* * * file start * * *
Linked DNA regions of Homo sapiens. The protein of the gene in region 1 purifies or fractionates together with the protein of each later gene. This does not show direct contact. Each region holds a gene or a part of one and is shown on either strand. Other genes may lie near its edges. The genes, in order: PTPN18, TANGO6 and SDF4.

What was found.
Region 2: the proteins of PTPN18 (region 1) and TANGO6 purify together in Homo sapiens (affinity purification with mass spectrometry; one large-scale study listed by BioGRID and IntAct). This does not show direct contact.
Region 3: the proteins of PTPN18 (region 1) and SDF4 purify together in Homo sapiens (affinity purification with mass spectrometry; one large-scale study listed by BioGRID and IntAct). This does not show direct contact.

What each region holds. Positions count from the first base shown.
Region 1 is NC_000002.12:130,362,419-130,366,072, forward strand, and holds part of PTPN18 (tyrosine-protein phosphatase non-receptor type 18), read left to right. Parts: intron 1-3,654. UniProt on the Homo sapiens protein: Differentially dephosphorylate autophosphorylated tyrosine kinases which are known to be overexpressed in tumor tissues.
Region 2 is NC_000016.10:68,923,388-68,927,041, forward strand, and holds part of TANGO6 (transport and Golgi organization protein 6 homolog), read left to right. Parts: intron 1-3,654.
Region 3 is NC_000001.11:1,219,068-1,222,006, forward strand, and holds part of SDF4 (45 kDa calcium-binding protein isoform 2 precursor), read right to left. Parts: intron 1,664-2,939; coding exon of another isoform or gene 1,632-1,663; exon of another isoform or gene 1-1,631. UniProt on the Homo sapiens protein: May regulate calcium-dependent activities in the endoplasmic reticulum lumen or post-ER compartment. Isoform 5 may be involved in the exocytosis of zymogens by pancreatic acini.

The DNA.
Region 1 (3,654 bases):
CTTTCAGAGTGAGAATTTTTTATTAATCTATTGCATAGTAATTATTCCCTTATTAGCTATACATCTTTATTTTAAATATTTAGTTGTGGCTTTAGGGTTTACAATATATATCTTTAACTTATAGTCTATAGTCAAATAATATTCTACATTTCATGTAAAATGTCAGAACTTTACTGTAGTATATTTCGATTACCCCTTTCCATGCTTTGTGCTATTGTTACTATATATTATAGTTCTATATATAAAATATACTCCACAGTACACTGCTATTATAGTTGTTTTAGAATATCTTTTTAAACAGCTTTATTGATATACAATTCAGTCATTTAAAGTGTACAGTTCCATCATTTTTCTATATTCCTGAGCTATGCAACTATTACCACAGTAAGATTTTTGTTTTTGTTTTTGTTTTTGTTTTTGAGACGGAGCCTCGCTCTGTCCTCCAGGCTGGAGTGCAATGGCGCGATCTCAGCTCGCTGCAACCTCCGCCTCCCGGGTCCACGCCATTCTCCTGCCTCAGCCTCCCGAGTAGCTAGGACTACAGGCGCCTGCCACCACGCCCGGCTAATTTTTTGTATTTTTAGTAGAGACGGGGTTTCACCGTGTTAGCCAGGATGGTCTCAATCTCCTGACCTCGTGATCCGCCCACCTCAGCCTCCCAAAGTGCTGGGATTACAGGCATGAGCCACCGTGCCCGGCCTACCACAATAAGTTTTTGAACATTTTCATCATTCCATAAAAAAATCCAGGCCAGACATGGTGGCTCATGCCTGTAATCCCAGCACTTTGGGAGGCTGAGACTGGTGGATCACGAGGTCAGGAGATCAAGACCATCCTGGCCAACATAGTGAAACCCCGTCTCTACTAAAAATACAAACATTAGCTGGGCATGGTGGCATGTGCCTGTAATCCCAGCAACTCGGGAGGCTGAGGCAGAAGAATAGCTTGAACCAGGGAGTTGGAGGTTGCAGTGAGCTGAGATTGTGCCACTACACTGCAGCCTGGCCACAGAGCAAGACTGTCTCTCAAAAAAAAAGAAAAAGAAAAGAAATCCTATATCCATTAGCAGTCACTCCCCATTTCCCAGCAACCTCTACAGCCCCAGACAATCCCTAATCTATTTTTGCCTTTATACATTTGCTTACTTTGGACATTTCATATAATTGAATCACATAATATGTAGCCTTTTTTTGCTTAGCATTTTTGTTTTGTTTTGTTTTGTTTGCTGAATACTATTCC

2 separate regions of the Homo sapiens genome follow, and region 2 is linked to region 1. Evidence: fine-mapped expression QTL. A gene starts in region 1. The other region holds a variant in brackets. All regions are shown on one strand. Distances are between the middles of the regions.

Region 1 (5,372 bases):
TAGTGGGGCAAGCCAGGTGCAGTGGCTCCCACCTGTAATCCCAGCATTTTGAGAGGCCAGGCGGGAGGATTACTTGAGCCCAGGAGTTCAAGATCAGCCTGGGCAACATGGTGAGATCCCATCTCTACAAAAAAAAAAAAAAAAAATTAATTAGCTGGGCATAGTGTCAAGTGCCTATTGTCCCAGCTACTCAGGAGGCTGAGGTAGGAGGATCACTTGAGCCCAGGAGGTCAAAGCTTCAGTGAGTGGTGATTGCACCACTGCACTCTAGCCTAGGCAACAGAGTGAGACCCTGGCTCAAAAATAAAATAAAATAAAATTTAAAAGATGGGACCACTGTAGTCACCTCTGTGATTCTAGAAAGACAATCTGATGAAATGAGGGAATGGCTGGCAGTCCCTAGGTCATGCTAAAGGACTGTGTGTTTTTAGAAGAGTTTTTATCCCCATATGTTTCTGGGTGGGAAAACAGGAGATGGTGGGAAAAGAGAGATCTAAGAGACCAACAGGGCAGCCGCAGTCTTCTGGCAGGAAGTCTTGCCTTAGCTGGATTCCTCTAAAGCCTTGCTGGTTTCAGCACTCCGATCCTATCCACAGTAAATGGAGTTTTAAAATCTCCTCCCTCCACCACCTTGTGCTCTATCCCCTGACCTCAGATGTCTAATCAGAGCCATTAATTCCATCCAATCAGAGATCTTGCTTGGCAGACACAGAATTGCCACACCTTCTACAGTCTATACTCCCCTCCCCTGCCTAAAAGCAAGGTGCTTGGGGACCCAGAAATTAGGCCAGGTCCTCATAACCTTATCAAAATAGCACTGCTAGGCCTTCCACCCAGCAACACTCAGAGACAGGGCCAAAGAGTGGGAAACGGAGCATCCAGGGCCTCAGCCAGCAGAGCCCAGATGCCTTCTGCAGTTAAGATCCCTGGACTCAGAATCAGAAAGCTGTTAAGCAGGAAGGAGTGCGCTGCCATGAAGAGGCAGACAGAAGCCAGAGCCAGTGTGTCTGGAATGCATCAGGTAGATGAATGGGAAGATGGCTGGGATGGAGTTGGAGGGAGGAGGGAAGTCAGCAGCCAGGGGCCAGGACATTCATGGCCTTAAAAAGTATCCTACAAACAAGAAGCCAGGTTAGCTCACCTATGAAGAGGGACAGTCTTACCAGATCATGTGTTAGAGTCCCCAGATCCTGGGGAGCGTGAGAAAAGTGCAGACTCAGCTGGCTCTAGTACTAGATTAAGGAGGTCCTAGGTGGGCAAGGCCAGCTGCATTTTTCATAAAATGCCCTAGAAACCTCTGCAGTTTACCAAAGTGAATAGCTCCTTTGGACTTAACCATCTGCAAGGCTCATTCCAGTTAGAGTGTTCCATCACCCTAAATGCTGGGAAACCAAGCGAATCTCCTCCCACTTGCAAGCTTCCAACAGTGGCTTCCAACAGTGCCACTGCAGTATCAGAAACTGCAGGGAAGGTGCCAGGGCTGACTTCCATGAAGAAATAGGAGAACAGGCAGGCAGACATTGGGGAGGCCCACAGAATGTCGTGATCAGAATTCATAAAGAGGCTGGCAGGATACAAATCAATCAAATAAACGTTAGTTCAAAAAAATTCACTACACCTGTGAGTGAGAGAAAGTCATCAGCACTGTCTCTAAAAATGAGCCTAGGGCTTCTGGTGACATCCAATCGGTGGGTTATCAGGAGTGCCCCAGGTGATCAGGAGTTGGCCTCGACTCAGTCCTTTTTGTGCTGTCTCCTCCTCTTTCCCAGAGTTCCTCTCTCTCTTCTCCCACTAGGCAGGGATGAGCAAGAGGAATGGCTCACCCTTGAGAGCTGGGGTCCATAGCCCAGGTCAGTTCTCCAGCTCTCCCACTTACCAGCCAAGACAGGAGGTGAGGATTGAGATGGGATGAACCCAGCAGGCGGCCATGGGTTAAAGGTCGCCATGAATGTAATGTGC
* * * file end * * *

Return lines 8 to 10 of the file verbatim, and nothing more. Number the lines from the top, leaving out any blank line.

Region 3 is NC_000001.11:1,219,068-1,222,006, forward strand, and holds part of SDF4 (45 kDa calcium-binding protein isoform 2 precursor), read right to left. Parts: intron 1,664-2,939; coding exon of another isoform or gene 1,632-1,663; exon of another isoform or gene 1-1,631. UniProt on the Homo sapiens protein: May regulate calcium-dependent activities in the endoplasmic reticulum lumen or post-ER compartment. Isoform 5 may be involved in the exocytosis of zymogens by pancreatic acini.

The DNA.
Region 1 (3,654 bases):